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Friday, January 30, 2015

“The Raven” Turns 170

Written by Jon Williams

Yesterday marked the 170th anniversary of the first publication of Edgar Allan Poe’s classic poem “The Raven,” for my money one of the finest examples of poesy in the English language. The long narrative poem tells the tale of a man lamenting for his lost love to a raven that he has inadvertently let into his home. Appearing first in the New York Evening Mirror on January 20, 1845, the poem is a delight in print, but for the musicality of the language, it must be heard aloud for the full effect. One such performance can be found on Select Stories of Edgar Allan Poe, narrated by Chris Lutkin.

That audiobook also features eleven other classics from Poe, the others being pieces of his short fiction rather than poetry. Several of them are classic examples of the style that has led to Poe being known as the “Master of Macabre,” like “The Tell-Tale Heart” and “The Cask of Amontillado.” As much as he is associated with the horror genre, though, that was by no means the only trick in his bag. “The Murders in the Rue Morgue” contains some grisly details, but it’s most notable for being the first modern detective story. So although this sometimes gets lost, Sir Arthur Conan Doyle owes as much to Poe as does someone like, say, Stephen King (who, in truth, is another writer associated with the horror genre that writes in a number of styles).

Classic literature never goes out of style or favour, of course, but merely sits on the shelf and patiently waits to be discovered by new generations of readers and/or listeners. And that’s why Dreamscape Media, publishers of the aforementioned Poe title, is producing a line of classic titles on audiobook with new recordings that will appeal to longtime literature lovers and first-time listeners alike. This includes such beloved favourites as A Christmas Carol and other Christmas stories from Charles Dickens, The Adventures of Tom Sawyer and Huckleberry Finn by Mark Twain, The Awakening by Kate Chopin, and The Wonderful Wizard of Oz and a number of other Oz stories from L. Frank Baum, to name just a few.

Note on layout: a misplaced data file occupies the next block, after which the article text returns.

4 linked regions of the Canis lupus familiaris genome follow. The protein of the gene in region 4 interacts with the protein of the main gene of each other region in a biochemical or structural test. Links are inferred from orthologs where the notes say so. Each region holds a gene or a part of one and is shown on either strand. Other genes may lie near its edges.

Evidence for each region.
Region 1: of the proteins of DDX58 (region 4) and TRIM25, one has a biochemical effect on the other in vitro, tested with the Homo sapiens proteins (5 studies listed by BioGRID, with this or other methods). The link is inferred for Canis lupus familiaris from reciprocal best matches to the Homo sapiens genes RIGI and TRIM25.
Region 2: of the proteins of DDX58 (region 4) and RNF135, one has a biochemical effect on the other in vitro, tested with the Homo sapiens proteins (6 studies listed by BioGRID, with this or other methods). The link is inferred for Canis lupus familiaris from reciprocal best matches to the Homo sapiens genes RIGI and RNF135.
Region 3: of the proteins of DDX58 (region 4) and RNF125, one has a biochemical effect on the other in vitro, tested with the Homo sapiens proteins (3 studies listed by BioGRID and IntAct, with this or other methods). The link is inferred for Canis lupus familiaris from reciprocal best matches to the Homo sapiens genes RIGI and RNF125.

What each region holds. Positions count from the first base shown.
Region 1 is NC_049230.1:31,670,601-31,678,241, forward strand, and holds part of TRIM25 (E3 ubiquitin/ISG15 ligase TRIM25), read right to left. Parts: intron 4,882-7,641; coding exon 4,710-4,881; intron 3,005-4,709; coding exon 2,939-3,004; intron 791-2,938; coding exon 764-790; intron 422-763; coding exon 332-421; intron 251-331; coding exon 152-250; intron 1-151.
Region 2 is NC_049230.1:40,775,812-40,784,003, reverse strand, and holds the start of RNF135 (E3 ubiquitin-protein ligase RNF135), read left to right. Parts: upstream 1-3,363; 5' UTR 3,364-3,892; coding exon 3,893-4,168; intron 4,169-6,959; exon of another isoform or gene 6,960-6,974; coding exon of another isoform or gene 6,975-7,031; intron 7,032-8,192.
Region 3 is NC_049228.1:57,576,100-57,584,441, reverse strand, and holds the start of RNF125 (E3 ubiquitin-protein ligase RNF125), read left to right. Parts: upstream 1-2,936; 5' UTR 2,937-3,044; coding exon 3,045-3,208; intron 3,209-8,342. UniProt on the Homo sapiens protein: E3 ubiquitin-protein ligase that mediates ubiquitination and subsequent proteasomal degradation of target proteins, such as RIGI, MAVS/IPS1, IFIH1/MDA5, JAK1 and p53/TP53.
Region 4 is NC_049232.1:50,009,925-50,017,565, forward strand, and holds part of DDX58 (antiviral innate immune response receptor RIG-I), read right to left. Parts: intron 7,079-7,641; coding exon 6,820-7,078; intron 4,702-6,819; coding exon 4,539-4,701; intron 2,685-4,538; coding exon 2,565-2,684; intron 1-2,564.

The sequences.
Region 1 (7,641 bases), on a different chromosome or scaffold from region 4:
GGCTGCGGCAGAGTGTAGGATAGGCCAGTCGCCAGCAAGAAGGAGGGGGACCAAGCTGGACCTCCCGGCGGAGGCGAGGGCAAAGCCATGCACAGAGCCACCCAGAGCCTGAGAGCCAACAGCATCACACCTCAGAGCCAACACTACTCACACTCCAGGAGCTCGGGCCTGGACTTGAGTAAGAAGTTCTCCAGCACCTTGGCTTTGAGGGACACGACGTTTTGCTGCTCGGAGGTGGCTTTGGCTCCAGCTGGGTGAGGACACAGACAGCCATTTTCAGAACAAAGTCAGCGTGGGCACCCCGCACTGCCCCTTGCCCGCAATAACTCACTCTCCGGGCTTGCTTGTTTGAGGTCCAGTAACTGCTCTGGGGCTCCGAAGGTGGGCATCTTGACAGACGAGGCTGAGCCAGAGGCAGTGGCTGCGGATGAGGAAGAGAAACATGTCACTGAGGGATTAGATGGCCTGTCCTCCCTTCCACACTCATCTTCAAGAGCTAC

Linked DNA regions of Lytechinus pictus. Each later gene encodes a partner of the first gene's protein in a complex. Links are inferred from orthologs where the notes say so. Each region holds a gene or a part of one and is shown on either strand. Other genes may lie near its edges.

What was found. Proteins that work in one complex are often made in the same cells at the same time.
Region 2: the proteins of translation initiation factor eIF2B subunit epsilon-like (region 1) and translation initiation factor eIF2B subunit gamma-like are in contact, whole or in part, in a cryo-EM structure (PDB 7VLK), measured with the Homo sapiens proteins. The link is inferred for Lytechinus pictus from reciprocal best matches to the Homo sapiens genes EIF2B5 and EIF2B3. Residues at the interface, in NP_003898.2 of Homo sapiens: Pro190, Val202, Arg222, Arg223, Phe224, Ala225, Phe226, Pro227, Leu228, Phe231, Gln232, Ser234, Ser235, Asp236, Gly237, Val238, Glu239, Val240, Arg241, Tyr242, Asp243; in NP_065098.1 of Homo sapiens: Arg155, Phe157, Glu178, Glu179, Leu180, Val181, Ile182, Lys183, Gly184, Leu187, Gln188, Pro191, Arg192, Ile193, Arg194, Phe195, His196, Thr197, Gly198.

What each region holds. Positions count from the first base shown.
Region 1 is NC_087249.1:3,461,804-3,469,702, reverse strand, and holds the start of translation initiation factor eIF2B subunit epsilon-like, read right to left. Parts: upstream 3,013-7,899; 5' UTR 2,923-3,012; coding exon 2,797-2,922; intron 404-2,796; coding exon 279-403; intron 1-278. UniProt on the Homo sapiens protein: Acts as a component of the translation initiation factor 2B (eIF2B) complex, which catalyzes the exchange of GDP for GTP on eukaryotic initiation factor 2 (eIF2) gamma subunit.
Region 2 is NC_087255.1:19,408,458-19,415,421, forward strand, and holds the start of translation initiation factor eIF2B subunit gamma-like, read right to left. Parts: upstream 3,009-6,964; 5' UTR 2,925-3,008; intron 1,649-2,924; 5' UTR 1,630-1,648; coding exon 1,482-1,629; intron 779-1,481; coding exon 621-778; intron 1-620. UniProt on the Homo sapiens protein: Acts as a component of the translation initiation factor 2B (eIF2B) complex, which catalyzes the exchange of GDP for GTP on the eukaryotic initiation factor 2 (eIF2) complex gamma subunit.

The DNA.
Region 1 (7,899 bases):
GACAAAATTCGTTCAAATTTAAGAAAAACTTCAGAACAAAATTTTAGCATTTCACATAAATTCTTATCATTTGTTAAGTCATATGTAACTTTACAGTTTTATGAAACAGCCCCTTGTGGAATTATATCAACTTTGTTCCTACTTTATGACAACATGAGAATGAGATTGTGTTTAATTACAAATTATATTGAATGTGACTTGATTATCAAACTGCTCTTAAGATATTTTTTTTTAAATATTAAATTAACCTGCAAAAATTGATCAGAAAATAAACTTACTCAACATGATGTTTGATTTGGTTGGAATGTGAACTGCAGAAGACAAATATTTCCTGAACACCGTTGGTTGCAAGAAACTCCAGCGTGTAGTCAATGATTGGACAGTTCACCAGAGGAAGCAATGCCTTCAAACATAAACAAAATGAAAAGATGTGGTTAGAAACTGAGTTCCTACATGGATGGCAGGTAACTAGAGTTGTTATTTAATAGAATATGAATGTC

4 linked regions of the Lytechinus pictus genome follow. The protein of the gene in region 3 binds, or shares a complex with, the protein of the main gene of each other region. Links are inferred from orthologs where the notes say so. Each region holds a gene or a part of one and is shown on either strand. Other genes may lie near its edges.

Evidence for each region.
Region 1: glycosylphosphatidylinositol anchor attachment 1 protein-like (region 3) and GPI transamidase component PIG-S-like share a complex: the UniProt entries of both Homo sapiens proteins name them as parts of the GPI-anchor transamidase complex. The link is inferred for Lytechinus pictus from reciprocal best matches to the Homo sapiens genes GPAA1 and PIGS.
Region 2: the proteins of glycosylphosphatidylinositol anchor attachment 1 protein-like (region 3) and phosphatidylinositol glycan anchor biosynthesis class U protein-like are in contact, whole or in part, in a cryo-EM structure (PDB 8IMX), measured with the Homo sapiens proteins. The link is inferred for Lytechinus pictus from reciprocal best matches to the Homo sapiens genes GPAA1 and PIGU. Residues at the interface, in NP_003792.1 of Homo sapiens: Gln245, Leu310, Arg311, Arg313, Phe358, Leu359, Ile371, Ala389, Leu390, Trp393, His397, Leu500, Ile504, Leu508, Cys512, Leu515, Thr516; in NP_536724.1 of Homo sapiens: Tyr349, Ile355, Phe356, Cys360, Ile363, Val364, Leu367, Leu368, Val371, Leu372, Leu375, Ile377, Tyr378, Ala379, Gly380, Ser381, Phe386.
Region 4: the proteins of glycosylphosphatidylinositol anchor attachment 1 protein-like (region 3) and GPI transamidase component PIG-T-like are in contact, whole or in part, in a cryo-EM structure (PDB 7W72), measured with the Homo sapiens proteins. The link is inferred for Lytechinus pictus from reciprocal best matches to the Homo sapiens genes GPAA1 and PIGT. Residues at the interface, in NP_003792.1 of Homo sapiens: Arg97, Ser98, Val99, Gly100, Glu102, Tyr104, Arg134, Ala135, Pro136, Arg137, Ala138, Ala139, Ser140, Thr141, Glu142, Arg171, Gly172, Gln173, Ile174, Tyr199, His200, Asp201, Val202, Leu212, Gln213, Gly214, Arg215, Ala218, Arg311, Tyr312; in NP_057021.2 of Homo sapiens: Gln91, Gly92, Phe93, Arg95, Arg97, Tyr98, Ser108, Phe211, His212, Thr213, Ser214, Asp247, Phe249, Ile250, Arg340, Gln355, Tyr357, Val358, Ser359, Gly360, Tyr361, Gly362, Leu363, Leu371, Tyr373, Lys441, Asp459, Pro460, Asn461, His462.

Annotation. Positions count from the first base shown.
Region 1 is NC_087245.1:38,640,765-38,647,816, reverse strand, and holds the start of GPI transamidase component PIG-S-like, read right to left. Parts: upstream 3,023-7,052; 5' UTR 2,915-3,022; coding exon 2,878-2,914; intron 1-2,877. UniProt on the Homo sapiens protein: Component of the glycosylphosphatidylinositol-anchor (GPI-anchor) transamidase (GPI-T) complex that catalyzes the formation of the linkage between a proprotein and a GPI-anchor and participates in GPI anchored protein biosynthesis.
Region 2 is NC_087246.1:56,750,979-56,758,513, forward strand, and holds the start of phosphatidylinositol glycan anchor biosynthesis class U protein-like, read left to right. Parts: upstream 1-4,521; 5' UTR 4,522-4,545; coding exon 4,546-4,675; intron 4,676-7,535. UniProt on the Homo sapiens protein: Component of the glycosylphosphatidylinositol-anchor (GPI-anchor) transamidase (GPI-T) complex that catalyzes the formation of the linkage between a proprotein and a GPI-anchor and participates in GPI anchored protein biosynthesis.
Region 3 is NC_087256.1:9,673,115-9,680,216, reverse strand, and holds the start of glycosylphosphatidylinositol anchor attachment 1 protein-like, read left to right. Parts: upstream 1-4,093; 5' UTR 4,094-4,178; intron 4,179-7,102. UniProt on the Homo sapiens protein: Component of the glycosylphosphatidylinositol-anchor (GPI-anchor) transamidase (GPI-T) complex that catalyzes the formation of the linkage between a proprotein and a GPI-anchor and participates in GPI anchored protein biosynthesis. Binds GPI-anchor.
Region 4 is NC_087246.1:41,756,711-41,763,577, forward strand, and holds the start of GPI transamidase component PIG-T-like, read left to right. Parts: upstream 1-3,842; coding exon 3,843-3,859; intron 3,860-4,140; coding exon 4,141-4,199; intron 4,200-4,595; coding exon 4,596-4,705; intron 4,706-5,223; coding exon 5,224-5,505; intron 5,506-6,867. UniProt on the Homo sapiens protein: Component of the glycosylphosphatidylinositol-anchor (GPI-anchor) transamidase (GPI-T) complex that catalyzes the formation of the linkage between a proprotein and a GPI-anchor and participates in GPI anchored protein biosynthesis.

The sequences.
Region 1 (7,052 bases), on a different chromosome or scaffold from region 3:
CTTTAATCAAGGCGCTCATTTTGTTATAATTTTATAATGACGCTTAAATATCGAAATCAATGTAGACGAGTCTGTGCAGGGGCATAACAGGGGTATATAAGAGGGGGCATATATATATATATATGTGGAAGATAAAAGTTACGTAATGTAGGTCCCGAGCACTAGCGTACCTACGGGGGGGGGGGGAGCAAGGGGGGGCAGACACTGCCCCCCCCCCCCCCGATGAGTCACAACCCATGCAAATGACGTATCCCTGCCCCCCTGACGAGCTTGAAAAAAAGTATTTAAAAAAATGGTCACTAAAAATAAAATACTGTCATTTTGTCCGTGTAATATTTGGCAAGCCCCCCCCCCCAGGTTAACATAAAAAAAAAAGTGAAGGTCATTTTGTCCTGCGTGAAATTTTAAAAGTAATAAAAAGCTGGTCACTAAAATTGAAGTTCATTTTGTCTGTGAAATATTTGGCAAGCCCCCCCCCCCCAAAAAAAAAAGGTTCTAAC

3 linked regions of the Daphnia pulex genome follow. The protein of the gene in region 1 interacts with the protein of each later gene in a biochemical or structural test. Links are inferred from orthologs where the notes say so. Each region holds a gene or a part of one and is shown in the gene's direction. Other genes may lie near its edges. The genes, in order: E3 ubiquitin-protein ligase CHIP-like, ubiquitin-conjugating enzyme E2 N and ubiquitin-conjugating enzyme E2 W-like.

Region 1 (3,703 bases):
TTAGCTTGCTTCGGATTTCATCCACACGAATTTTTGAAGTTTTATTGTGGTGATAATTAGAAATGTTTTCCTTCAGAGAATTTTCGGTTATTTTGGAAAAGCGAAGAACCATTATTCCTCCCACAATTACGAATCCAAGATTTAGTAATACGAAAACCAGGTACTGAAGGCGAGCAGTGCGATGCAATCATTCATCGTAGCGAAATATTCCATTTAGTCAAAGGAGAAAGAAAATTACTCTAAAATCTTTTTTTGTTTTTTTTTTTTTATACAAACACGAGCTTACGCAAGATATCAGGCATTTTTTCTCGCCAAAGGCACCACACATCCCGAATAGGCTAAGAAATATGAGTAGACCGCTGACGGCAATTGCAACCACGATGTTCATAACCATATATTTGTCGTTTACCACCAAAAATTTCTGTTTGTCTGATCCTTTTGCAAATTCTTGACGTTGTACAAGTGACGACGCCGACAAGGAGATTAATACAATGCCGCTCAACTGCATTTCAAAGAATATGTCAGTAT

And that’s not all. Along similar lines, Dreamscape is also putting together narrations of historical texts. These include Thomas Paine’s Common Sense, Recollections and Letters of General Robert E. Lee as well as Letters from Lee’s Army, President Abraham Lincoln’s Emancipation Proclamation (plus another edition that also includes the Gettysburg Address).

Needless to say, titles like these can add a great deal of value to your audiobook collection while enriching the lives of your patrons. SmartBrowse ‘Dreamscape Classics’ on our website for more new recordings of literature’s canon, or search for any other must-have titles you need for your collection.

Thursday, January 22, 2015

New Collection Takes Aim at Bullying

Written by Jon Williams

It’s one of the hottest topics of today, a conundrum that unfortunately has no easy solutions and isn’t even easy to discuss. The topic is bullying, and it’s a situation that occurs far too often. Teachers, school administrators, parents, and students themselves often deal with it on a daily basis. That was the case for Carrie Goldman, for whom the bullying of her daughter led her to write a book that lays out ways to help deal with bullying situations, hopefully before they start. That book is Bullied, and it’s an essential guide for anyone who deal with children on a day-to-day basis.

The one bright spot is that there are any number of resources, both fiction and non-fiction, that deal with bullying. The fiction titles can help students—and adults—think about bullying from different perspectives and perhaps come to terms with its causes and effects. The non-fiction titles offer anyone who might find themselves dealing with a bullying situation (from any angle) with practical advice on how to get through it as peacefully as possible and prevent it from happening again.